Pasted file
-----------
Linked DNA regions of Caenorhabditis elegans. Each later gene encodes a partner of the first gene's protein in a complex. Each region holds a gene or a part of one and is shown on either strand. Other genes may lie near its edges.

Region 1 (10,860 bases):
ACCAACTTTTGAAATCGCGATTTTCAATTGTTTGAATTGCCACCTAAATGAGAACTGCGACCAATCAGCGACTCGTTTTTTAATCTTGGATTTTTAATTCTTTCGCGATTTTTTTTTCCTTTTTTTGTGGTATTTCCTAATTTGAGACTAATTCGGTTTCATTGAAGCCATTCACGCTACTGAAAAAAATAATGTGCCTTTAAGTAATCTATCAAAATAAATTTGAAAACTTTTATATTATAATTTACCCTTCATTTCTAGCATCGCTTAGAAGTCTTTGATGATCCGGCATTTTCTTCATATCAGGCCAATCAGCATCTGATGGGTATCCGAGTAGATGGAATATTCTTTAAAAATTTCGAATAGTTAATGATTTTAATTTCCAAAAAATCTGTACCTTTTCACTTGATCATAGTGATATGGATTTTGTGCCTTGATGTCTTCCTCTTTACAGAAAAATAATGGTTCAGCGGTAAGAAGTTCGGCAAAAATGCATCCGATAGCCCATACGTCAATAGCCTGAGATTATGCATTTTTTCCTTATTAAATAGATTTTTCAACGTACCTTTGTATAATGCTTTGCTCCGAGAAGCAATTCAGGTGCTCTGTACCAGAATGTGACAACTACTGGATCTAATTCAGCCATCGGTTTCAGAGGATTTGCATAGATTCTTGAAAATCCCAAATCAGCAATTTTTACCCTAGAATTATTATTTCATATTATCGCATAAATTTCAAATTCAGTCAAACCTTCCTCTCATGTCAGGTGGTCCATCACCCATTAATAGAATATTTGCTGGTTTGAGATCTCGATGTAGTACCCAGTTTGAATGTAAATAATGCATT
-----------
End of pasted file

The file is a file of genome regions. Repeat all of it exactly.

Linked DNA regions of Caenorhabditis elegans. Each later gene encodes a partner of the first gene's protein in a complex. Each region holds a gene or a part of one and is shown on either strand. Other genes may lie near its edges.

Region 1 (10,860 bases):
ACCAACTTTTGAAATCGCGATTTTCAATTGTTTGAATTGCCACCTAAATGAGAACTGCGACCAATCAGCGACTCGTTTTTTAATCTTGGATTTTTAATTCTTTCGCGATTTTTTTTTCCTTTTTTTGTGGTATTTCCTAATTTGAGACTAATTCGGTTTCATTGAAGCCATTCACGCTACTGAAAAAAATAATGTGCCTTTAAGTAATCTATCAAAATAAATTTGAAAACTTTTATATTATAATTTACCCTTCATTTCTAGCATCGCTTAGAAGTCTTTGATGATCCGGCATTTTCTTCATATCAGGCCAATCAGCATCTGATGGGTATCCGAGTAGATGGAATATTCTTTAAAAATTTCGAATAGTTAATGATTTTAATTTCCAAAAAATCTGTACCTTTTCACTTGATCATAGTGATATGGATTTTGTGCCTTGATGTCTTCCTCTTTACAGAAAAATAATGGTTCAGCGGTAAGAAGTTCGGCAAAAATGCATCCGATAGCCCATACGTCAATAGCCTGAGATTATGCATTTTTTCCTTATTAAATAGATTTTTCAACGTACCTTTGTATAATGCTTTGCTCCGAGAAGCAATTCAGGTGCTCTGTACCAGAATGTGACAACTACTGGATCTAATTCAGCCATCGGTTTCAGAGGATTTGCATAGATTCTTGAAAATCCCAAATCAGCAATTTTTACCCTAGAATTATTATTTCATATTATCGCATAAATTTCAAATTCAGTCAAACCTTCCTCTCATGTCAGGTGGTCCATCACCCATTAATAGAATATTTGCTGGTTTGAGATCTCGATGTAGTACCCAGTTTGAATGTAAATAATGCATT